Samuel R. Jahnke and Sons et al v. Blue Cross and Blue Shield of Kansas, Inc.

Filing 69

MEMORANDUM AND ORDER granting plaintiffs' request for remand. Signed by District Judge J. Thomas Marten on 8/6/2012. (mss)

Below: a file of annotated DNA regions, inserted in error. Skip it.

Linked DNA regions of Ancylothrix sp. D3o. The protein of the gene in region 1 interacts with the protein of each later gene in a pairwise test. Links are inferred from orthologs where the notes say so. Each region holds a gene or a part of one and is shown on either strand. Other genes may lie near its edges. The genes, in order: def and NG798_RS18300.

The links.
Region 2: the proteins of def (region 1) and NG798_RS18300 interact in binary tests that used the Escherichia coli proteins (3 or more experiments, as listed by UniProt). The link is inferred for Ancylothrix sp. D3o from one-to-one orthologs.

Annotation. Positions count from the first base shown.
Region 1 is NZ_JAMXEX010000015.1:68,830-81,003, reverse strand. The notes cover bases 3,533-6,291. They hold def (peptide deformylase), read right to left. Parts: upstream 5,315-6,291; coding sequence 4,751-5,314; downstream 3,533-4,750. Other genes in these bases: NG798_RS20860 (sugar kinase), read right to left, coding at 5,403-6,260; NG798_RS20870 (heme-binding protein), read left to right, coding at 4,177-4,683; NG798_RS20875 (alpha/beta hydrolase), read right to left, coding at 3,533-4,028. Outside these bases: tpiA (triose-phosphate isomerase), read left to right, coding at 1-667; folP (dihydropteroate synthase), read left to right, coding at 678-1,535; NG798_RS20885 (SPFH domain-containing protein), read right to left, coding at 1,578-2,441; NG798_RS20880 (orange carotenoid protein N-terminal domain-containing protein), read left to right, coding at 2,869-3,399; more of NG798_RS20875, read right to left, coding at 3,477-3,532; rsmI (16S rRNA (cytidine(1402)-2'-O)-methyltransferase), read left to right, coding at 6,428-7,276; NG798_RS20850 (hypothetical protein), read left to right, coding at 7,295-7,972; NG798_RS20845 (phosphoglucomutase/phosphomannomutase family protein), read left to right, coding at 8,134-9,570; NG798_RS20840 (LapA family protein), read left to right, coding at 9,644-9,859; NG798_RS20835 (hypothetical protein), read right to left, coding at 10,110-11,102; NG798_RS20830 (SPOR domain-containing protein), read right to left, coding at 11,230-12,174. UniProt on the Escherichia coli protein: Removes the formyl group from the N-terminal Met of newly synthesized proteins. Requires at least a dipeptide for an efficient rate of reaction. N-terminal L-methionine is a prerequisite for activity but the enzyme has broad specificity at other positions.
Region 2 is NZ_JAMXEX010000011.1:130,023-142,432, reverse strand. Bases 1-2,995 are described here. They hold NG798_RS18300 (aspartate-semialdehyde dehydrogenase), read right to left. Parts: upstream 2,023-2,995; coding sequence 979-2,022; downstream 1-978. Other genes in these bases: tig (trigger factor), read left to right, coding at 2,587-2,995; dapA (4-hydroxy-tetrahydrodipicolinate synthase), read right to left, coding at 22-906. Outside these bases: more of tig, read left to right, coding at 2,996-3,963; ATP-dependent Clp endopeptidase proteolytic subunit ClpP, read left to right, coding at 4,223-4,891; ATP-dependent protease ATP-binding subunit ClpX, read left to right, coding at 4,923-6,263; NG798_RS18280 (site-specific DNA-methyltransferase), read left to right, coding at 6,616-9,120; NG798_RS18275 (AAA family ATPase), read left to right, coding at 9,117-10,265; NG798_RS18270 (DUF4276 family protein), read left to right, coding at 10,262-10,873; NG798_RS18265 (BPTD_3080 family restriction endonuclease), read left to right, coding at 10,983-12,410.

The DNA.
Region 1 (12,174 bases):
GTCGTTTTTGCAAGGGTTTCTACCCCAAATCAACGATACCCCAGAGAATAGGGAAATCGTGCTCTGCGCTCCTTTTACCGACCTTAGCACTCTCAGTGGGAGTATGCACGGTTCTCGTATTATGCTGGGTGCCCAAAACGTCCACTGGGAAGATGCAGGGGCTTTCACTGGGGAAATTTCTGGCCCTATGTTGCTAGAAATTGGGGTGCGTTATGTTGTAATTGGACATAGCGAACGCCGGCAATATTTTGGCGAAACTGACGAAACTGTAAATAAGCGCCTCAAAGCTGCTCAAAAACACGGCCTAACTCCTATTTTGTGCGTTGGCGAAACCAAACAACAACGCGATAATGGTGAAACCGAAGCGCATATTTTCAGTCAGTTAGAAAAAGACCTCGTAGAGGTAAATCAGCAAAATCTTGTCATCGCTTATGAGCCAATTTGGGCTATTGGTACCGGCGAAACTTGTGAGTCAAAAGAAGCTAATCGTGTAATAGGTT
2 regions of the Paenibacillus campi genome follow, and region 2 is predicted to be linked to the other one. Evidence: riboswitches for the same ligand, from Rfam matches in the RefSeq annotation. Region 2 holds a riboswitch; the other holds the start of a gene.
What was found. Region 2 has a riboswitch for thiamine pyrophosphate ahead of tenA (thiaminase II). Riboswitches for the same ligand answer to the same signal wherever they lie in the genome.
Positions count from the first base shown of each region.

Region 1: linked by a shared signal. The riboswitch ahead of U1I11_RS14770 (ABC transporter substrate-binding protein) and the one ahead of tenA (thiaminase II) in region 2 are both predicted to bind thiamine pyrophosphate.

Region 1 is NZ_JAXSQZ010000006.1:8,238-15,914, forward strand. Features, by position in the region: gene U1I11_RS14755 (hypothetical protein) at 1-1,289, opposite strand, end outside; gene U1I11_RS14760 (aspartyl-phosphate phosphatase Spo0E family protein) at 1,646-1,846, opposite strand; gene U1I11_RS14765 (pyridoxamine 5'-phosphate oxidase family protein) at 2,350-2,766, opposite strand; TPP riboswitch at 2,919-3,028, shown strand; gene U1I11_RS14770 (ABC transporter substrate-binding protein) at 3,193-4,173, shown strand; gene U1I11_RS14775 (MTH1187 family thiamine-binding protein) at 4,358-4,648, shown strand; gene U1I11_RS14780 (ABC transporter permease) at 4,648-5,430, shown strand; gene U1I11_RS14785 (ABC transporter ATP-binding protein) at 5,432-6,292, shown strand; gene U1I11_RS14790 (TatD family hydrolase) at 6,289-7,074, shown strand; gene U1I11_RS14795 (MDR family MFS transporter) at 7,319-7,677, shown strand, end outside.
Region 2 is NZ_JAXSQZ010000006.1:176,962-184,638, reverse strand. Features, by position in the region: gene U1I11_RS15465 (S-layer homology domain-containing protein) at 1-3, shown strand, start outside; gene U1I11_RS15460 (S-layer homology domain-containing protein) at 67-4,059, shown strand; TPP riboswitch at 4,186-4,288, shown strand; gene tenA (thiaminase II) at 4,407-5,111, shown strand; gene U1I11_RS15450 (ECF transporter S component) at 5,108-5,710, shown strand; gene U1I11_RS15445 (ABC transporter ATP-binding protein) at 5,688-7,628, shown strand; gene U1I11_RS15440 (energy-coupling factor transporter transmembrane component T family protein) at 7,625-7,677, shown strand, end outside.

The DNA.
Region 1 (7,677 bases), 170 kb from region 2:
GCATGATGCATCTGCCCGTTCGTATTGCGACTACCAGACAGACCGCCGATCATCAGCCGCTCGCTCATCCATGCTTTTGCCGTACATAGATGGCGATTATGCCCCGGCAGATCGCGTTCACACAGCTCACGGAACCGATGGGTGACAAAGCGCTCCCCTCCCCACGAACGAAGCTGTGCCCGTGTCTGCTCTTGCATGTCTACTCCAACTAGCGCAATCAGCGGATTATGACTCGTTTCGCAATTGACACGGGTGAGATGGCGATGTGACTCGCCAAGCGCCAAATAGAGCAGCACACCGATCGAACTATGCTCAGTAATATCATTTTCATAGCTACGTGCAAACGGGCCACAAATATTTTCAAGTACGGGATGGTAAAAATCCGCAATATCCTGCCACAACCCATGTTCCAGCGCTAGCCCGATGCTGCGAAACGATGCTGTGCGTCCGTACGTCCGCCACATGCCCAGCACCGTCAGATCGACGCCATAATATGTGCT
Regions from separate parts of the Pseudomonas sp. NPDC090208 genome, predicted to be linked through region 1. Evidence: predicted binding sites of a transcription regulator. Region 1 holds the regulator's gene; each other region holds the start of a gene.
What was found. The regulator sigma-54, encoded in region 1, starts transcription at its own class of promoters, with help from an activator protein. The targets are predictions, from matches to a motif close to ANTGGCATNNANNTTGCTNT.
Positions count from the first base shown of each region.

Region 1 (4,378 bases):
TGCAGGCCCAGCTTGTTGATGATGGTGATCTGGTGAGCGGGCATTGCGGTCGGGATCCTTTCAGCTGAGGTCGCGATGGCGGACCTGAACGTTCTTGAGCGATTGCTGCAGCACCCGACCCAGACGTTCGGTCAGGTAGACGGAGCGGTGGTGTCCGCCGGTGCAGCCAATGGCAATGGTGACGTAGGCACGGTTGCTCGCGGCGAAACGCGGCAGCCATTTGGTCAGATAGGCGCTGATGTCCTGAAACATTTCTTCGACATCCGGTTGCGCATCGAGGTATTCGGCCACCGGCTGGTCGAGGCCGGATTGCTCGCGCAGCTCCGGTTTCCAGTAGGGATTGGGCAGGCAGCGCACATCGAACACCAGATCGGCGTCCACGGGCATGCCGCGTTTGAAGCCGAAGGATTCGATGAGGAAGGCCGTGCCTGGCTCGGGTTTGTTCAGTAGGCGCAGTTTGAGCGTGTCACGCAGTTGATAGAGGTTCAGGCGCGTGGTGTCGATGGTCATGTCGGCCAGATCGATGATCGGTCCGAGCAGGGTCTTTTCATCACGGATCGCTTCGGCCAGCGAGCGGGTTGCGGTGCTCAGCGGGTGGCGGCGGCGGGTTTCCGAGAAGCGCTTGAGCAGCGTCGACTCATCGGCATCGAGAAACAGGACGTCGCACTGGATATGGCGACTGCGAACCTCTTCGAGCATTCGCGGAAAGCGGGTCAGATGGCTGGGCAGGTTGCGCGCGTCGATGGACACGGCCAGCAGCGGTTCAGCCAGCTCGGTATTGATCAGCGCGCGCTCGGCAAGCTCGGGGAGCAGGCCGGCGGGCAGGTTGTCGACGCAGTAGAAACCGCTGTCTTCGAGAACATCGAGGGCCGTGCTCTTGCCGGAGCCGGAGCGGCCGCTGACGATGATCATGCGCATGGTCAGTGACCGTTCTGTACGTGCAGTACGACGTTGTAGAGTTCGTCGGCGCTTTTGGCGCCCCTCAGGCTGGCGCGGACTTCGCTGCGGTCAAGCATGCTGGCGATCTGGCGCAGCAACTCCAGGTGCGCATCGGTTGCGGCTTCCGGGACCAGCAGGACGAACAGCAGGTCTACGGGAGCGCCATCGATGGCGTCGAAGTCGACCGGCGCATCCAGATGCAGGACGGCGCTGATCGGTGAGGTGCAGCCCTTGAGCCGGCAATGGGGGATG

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IN THE UNITED STATES DISTRICT COURT FOR THE DISTRICT OF KANSAS SAMUEL R. JAHNKE AND SONS, MARY K. JAHNKE, EXECUTOR OF THE ESTATE OF SAMUEL R. JAHNKE, Plaintiffs, Case No. 10-4098-JTM v. BLUE CROSS AND BLUE SHIELD OF KANSAS, INC., Defendant. MEMORANDUM AND ORDER On June 21, 2012, the court heard evidence and argument relating to the application of the Employee Retirement Security Act of 1974 (ERISA), § 1001-1461 to plaintiffs’ claims. Specifically, the parties addressed the potential application of the ERISA “safe harbor” provision, 29 C.F.R. § 2510.3-l(j),1 or rather, one element of that provision, determining whether the payments to Blue Cross for the Jahnke’s health insurance “[we]re made by an employer.” 1 The safe harbor provision provides an exclusion from ERISA, provided that: No contributions are made by an employer or employee organization; (1) (2) Participation [in] the program is completely voluntary for employees or members; (3) The sole functions of the employer or employee organization with respect to the program are, without endorsing the program, to permit the insurer to publicize the program to employees or members, to collect premiums through payroll deductions or dues checkoffs and to remit them to the insurer; and (4) The employer or employee organization receives no consideration in the form of cash or otherwise in connection with the program, other than reasonable compensation, excluding any profit, for administrative services. In its prior Memorandum and Order denying Blue Cross’s motion for summary judgment, the court discussed the standards relating to the safe harbor, and those conclusions are incorporated herein. (Dkt. 43, at 9-11). The court further notes that Blue Cross, as the party asserting federal jurisdiction, has the burden of proving the plan in question is subject to ERISA. Settles v. Golden Rule Ins., 927 F.2d 505, 508 (10th Cir. 1991). Thus, it has the burden of showing that the plan falls outside the safe harbor. See Merrick v. Northwester Mut. Life Ins., No. 99–CV–1042(MJM), 2001 WL 34152095, *7 (N.D.Iowa 2001) (“the burden is on defendant to establish that the safe harbor regulation is inapplicable”). Mary Jahnke testified that she was the wife of Samuel Jahnke, and served as the secretary for the Jahnke & Sons S Chapter corporation since its foundation. The corporation has no benefit plan, and offers no benefits such as vacation or sick leave. The corporation had no group health policy. Instead, individual shareholders had their own individual policies. Mary Jahnke testified that she paid insurance bills from Blue Cross from the corporate account, and did so under the advice of her accountant, Gary Edwards. Gary Edwards is a Certified Public Accountant, and has been the accountant for the Jahnkes since 1998. Edwards specifically asked Mary Jahnke to make the payments from the corporate account as a convenience in his accounting service, and that the payments were treated as distributions to the shareholders. The payments were not treated as corporate expenses in Edwards’s records. They were instead isolated 2 precisely for the purpose of treating them as shareholder distributions for tax purposes. Edwards credibly testified that it was by my suggestion that [Mary Jahnke] pay them through the corporation in order to avoid having to delve into their personal checkbooks for those items at the end of the year. Try to save them some money where you can. We don't want to -- a lot of extra effort, a lot of extra work goes into digging into individual checkbooks and we were just trying to save them some money by not having to do that. The court finds that the plaintiffs have established that the health insurance premiums were paid by the individual shareholders of Jahnke & Sons. While the bills were paid by checks issued on the corporate account, the payments were treated as distributions to the shareholders. Although defendant Blue Cross attempts to impeach the plaintiffs’ position, the court finds that the grounds offered do not justify the conclusion that the payments were made by the individual shareholders. The defendant’s arguments center heavily on the validity of the plaintiffs’ actions under applicable federal tax law. Thus, they argue that any deductions by the shareholders would not have been proper under I.R.C. § 162(l). But the ultimate validity of the shareholder’s returns under federal tax law is not an issue before the court, and in any event does not discredit the clear and credible evidence from both Mary Jahnke and Gary Edwards that the payments were adopted as a convenience to Edwards. The payments were, and were intended to be, distributions from the corporation. In this regard, the court stresses that both Mary Jahnke and Gary Edwards testified with particular credibility. Further, the intention to treat the premium 3 payments as distributions is corroborated by contemporaneous accounting documentation. Edwards made no notation of any expenses for the payment of health care premiums in the corporation’s Form 1120 tax returns. Instead, the premium payments are shown as distributions in the K-1 tax returns of the individual shareholders. And the premium payments were also discretely treated in Edwards’s contemporaneous ledgers, in order to facilitate their separate treatment as distributions. As a result, the court finds that Blue Cross has failed to demonstrate that ERISA is applicable to the present action. This action was removed by Blue Cross, solely on the grounds of complete ERISA preemption (Dkt. 1, at ¶ 8, 10). Under 28 U.S.C. § 1447(c), “[i]f at any time before final judgment it appears that the district court lacks subject matter jurisdiction, the case shall be remanded.” Because ERISA, the only basis for Blue Cross’s removal of the action, is inapplicable to the plaintiffs’ claims pursuant to the safe harbor, the court is without subject matter jurisdiction to hear the case. See Arndt v. Concert Health Plan Ins., No 8:09-CV-1239-T, 2010 WL 151996, *4 (M.D. Fla. 2010) (remanding action to state court after insurer failed to show safe harbor to ERISA inapplicable); Mapp v. American General Assur., 589 F.Supp.2d 1257, 1265 (M.D. Ala. 2008) (because “the plan falls within the safe harbor and does not qualify as an employee-welfare-benefit plan within the meaning of ERISA … the court is without subject-matter jurisdiction”); Kerr v. Untied Teacher Assocs., 313 F.Supp.2d 617, 620 (S.D.W.Va. 2004) (finding a lack of subject matter jurisdiction and remanding action since “the policy appears to fit all of the characteristics of the safe harbor provision, or at least Defendant has not shown that it does not”). 4 At the hearing, plaintiffs expressly requested that the action be remanded back to state court, and the court indicated that this was the appropriate result. (Tr. 93, 100). Consistent with the court’s conclusions at the hearing, the court finds that ERISA does not preempt Plaintiffs’ claim, and there is no federal question to serve as a basis for subject matter jurisdiction. The plaintiffs’ request for remand in accordingly granted. SO ORDERED this 6th day of August, 2012. s/ J. Thomas Marten J. THOMAS MARTEN, JUDGE 5